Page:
Subsequent to the signing of the SLA, but prior to SAFA having provided any tickets, Fli-Afrika began booking hotel rooms with a view to completing the Packages. Fli-Afrika spent R27 698 839.26 on hotel rooms, however SAFA failed to deliver a single ticket because SAFA was precluded from doing so by virtue of the terms of the Organising Association Agreement. The Organising Association Agreement was concluded between SAFA and FIFA in terms of which FIFA granted SAFA and South Africa the right to host the FIFA 2010 World Cup subject to certain terms and conditions. One of the terms and conditions of the Organising Association Agreement, was that only FIFA and its agent, Match, were entitled to sell tickets. The result of SAFA’s failure to provide the tickets was that no “Packages” could be sold and thus Fli-Afrika was left with a number of hotel bookings.

A dispute between SAFA and Fli-Afrika thereafter arose, wherein Fli-Afrika demanded SAFA comply with its obligation to supply tickets. Leslie Sedibe (hereinafter referred to as “Mr Sedibe”), SAFA’s newly appointed Chief Executive Officer, was not fully aware of all of SAFA’s contractual obligations and, therefore, requested a copy of the SLA from Fli-Afrika, to which Fli-Afrika refused.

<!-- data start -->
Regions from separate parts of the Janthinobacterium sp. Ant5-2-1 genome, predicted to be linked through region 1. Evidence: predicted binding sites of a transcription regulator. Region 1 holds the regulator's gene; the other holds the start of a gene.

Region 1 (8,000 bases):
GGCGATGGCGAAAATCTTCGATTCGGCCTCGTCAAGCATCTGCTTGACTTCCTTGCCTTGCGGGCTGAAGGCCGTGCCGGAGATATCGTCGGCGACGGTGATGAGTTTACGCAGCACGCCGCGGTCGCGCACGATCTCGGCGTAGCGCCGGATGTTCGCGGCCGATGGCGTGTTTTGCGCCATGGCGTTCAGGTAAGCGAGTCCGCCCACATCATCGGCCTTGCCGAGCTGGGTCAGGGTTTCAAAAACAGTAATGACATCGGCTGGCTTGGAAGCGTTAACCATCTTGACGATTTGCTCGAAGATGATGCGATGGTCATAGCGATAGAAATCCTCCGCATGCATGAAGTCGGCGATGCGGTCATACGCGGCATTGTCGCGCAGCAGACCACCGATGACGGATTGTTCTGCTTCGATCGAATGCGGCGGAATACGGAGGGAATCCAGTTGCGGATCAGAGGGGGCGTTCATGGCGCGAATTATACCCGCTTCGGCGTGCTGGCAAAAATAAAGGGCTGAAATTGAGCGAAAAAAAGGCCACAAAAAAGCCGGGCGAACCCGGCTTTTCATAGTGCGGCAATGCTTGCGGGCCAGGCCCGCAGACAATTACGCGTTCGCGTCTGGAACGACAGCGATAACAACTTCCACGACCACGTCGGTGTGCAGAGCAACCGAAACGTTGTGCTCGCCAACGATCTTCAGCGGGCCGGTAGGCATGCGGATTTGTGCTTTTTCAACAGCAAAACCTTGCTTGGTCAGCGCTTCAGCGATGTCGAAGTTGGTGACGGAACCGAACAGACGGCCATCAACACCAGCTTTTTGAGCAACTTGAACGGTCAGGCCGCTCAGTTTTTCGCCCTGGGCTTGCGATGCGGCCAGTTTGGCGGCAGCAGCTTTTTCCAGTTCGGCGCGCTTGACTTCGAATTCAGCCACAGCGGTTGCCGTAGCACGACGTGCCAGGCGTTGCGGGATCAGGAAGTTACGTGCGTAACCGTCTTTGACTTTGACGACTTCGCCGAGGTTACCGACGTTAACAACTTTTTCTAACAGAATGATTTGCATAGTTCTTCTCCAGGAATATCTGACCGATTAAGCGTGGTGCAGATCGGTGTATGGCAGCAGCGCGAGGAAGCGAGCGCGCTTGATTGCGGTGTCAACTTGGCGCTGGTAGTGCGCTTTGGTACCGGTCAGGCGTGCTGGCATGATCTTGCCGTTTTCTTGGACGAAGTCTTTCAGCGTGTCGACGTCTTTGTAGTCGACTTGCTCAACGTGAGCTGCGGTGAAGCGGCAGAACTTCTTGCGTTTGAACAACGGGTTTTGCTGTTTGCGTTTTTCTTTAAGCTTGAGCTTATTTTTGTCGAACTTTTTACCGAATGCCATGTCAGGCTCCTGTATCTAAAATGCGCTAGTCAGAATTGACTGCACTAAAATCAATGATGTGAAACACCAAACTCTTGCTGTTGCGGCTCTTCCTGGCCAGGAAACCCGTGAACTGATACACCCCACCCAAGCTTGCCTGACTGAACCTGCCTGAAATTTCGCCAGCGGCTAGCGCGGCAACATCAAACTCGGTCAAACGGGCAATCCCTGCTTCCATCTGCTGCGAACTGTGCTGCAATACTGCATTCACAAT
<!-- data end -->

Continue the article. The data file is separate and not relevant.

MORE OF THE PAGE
The dispute between SAFA and Fli-Afrika continued for some time until Match attempted to resolve the dispute. A proposal was made, to both SAFA and Fli-Afrika by Match, to bring the dispute to an end (hereinafter referred to as “the Proposal”). Paragraph 4 of the Proposal referred to 2 (two) annexures, namely an agreement between Fli-Afrika and Match whereby Match would supply tickets to Fli-Afrika and the second annexure referred to an agreement which was headed “Full and Final Settlement” (hereinafter referred to as “the settlement agreement”) in respect of the dispute between Fli-Afrika and SAFA. Fli-Afrika signed the agreement between themselves and Match, and both SAFA and Fli-Afrika signed the settlement agreement. The most relevant terms of the settlement agreement stipulated that, upon execution thereof, all commitments for the provision of tickets by SAFA to Fli-Afrika were waived and the parties, therefore, released each other from any obligations implied or otherwise which may exist in connection with any such commitments.